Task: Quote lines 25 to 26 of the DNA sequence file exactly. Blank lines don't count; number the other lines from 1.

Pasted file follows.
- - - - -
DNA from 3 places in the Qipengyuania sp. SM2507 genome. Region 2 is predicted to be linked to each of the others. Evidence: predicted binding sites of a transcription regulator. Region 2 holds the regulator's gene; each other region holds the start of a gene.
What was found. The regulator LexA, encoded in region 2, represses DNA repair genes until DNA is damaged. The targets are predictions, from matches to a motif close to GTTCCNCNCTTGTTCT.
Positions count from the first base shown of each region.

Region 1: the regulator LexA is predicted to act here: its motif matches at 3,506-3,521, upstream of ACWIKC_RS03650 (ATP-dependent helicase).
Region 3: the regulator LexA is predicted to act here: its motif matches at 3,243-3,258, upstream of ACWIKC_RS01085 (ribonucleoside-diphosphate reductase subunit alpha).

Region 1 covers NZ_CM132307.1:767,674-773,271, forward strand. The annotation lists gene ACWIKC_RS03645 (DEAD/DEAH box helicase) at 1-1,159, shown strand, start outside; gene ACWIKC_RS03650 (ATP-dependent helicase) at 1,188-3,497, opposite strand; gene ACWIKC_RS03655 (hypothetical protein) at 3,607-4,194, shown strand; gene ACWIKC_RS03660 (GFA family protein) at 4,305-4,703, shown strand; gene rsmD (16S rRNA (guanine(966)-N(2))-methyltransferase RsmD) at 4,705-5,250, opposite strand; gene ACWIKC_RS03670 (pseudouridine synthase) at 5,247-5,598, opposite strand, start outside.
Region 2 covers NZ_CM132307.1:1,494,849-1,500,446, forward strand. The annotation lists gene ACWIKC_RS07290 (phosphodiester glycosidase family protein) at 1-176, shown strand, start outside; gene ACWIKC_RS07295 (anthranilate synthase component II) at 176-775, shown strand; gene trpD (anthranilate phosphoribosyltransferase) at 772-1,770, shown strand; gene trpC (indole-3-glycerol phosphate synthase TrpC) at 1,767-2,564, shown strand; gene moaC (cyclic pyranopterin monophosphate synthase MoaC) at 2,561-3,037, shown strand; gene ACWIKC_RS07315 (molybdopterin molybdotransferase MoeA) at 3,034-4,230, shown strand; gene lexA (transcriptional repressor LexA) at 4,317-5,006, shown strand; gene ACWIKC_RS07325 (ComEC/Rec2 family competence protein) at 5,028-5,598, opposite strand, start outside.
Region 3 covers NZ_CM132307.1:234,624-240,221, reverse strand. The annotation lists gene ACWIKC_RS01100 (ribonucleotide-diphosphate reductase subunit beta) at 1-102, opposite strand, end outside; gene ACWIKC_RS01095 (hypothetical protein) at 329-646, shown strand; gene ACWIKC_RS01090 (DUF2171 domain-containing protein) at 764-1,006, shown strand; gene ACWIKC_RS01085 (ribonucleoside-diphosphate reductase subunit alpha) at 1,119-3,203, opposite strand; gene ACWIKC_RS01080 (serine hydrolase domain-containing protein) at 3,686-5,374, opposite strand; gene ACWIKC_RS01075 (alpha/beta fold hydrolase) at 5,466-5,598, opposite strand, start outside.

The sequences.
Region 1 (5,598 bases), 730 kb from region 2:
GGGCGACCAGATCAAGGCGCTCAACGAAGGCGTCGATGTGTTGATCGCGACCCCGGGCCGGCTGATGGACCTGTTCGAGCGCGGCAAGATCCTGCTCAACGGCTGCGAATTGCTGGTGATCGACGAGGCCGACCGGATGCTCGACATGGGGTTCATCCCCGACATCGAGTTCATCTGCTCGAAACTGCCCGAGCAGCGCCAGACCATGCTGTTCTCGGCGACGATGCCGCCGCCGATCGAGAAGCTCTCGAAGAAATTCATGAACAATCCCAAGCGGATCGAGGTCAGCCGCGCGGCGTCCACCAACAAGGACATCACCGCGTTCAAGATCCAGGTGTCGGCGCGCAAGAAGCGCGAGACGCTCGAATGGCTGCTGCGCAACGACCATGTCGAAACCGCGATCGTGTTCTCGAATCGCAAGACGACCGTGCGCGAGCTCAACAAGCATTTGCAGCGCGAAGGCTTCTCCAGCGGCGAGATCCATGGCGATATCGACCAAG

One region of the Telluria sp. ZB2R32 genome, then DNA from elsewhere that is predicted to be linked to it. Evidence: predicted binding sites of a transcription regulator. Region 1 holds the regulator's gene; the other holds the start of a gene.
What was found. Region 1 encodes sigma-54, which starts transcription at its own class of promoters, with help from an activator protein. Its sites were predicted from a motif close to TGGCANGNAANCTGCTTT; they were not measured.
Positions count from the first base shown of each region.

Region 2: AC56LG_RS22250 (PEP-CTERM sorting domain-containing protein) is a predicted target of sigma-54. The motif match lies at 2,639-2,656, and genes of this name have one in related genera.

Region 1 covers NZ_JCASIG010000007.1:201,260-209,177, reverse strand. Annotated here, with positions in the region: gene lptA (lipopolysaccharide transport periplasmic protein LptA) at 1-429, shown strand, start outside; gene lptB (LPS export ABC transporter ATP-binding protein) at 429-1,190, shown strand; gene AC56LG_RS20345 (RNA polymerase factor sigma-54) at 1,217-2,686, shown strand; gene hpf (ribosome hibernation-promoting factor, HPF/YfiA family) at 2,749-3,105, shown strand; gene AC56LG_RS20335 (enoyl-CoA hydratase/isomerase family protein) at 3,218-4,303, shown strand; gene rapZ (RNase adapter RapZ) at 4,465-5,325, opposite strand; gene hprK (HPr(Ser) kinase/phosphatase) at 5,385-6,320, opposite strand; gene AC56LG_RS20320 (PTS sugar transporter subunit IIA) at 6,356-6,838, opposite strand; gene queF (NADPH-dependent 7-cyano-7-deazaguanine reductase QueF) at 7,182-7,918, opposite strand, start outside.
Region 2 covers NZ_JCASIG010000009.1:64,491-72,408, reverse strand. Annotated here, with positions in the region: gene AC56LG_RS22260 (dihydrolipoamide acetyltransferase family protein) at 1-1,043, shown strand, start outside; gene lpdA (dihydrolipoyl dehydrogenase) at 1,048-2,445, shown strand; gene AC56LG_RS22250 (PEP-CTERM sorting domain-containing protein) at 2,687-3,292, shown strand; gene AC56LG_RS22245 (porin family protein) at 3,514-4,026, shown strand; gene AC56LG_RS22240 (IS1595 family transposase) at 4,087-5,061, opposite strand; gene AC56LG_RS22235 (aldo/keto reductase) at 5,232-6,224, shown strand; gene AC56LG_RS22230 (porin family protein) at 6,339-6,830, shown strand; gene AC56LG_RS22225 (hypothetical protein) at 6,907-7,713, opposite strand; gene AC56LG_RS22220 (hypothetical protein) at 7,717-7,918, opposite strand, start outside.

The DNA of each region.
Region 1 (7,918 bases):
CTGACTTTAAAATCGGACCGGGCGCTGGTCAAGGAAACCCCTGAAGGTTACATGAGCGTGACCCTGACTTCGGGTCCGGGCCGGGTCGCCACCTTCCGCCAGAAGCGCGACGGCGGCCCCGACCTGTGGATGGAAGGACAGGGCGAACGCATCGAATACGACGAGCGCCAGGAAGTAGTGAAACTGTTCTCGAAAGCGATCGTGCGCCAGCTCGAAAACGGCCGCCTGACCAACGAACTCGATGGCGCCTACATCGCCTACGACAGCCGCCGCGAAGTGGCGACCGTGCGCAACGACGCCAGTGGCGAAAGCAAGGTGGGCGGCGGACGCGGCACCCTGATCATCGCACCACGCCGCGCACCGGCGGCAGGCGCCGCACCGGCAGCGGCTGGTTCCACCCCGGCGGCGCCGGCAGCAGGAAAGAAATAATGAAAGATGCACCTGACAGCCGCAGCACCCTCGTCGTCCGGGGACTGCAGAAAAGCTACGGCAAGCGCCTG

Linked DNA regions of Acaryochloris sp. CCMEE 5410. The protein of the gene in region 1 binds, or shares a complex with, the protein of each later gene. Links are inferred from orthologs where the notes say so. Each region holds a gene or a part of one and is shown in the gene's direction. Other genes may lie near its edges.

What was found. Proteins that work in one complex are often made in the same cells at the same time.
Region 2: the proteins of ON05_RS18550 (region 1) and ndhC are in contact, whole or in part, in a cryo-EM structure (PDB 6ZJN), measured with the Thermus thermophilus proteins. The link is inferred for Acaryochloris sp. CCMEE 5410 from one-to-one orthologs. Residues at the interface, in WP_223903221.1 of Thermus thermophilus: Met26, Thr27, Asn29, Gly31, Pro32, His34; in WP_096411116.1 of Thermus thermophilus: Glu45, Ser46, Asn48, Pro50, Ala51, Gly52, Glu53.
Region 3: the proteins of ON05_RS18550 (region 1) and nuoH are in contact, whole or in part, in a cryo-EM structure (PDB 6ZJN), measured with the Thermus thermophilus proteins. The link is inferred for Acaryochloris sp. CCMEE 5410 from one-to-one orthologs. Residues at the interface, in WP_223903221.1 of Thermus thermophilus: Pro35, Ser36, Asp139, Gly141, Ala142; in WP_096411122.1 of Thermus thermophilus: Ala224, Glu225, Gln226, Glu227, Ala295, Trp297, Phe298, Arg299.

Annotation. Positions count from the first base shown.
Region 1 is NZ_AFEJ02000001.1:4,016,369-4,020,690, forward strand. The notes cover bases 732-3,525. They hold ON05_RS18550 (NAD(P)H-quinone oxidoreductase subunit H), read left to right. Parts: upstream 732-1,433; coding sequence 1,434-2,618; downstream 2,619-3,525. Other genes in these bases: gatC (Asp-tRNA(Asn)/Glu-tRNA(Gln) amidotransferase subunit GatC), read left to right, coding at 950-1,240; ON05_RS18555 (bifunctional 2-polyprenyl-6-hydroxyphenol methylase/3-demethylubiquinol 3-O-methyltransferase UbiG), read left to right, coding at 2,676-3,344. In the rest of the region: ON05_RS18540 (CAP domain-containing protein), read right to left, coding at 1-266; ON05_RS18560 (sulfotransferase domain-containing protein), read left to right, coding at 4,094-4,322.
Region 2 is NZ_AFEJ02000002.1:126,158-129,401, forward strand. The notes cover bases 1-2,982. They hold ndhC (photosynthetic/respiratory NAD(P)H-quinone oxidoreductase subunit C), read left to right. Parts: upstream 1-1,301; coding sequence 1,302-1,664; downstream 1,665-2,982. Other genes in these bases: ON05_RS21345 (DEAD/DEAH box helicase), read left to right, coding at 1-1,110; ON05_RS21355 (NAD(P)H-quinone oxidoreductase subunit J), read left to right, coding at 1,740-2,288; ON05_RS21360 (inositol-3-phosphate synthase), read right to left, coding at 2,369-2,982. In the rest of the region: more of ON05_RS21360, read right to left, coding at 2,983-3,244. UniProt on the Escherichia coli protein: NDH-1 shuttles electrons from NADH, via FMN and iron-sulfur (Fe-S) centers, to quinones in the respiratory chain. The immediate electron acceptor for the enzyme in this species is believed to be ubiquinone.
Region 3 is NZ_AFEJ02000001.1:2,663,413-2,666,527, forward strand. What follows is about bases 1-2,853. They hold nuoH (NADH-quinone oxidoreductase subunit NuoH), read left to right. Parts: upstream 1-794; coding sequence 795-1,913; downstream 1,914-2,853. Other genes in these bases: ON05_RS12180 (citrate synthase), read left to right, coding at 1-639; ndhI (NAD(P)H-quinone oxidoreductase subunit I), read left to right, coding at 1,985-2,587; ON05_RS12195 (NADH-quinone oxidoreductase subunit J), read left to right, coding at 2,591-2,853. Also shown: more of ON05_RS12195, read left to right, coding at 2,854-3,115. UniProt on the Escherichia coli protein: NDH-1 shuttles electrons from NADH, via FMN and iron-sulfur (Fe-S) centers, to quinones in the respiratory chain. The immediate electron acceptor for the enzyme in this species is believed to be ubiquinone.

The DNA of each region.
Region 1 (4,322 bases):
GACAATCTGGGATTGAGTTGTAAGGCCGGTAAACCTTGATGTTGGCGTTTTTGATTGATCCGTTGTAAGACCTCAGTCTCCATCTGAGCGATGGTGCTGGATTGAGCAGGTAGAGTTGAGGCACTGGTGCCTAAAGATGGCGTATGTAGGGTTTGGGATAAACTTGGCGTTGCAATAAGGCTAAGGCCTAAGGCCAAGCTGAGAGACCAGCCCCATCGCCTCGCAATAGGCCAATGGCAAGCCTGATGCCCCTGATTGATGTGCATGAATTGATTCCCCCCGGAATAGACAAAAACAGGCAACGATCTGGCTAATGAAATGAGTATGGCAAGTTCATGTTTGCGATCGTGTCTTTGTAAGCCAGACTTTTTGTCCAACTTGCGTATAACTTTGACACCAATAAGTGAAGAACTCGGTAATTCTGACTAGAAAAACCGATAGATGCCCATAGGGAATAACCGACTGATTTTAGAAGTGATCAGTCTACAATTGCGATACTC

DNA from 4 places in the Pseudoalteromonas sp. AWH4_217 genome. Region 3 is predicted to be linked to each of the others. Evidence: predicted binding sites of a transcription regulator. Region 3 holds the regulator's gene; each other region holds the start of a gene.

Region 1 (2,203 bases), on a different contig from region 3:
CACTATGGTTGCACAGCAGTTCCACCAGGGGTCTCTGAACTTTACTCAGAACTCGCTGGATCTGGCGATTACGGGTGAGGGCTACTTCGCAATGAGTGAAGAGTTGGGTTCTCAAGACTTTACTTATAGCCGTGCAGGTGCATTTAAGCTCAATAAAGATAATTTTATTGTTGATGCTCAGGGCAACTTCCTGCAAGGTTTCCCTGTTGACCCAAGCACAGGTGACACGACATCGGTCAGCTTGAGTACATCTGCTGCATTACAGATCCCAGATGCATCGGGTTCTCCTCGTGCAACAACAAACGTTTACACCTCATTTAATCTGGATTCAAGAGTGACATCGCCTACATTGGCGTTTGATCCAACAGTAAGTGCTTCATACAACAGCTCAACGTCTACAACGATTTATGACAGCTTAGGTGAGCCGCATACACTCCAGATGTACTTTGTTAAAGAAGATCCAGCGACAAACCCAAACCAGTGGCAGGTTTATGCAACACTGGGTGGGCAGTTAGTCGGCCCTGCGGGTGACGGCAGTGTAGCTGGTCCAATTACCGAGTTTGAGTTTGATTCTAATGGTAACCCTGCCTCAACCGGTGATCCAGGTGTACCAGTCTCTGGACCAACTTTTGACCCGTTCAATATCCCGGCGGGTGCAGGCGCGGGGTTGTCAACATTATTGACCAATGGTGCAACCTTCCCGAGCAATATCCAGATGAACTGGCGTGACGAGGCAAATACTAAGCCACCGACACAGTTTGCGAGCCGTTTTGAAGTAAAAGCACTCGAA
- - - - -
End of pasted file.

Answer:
Annotation. Positions count from the first base shown.
Region 1 is NZ_AFEJ02000001.1:4,016,369-4,020,690, forward strand. The notes cover bases 732-3,525. They hold ON05_RS18550 (NAD(P)H-quinone oxidoreductase subunit H), read left to right. Parts: upstream 732-1,433; coding sequence 1,434-2,618; downstream 2,619-3,525. Other genes in these bases: gatC (Asp-tRNA(Asn)/Glu-tRNA(Gln) amidotransferase subunit GatC), read left to right, coding at 950-1,240; ON05_RS18555 (bifunctional 2-polyprenyl-6-hydroxyphenol methylase/3-demethylubiquinol 3-O-methyltransferase UbiG), read left to right, coding at 2,676-3,344. In the rest of the region: ON05_RS18540 (CAP domain-containing protein), read right to left, coding at 1-266; ON05_RS18560 (sulfotransferase domain-containing protein), read left to right, coding at 4,094-4,322.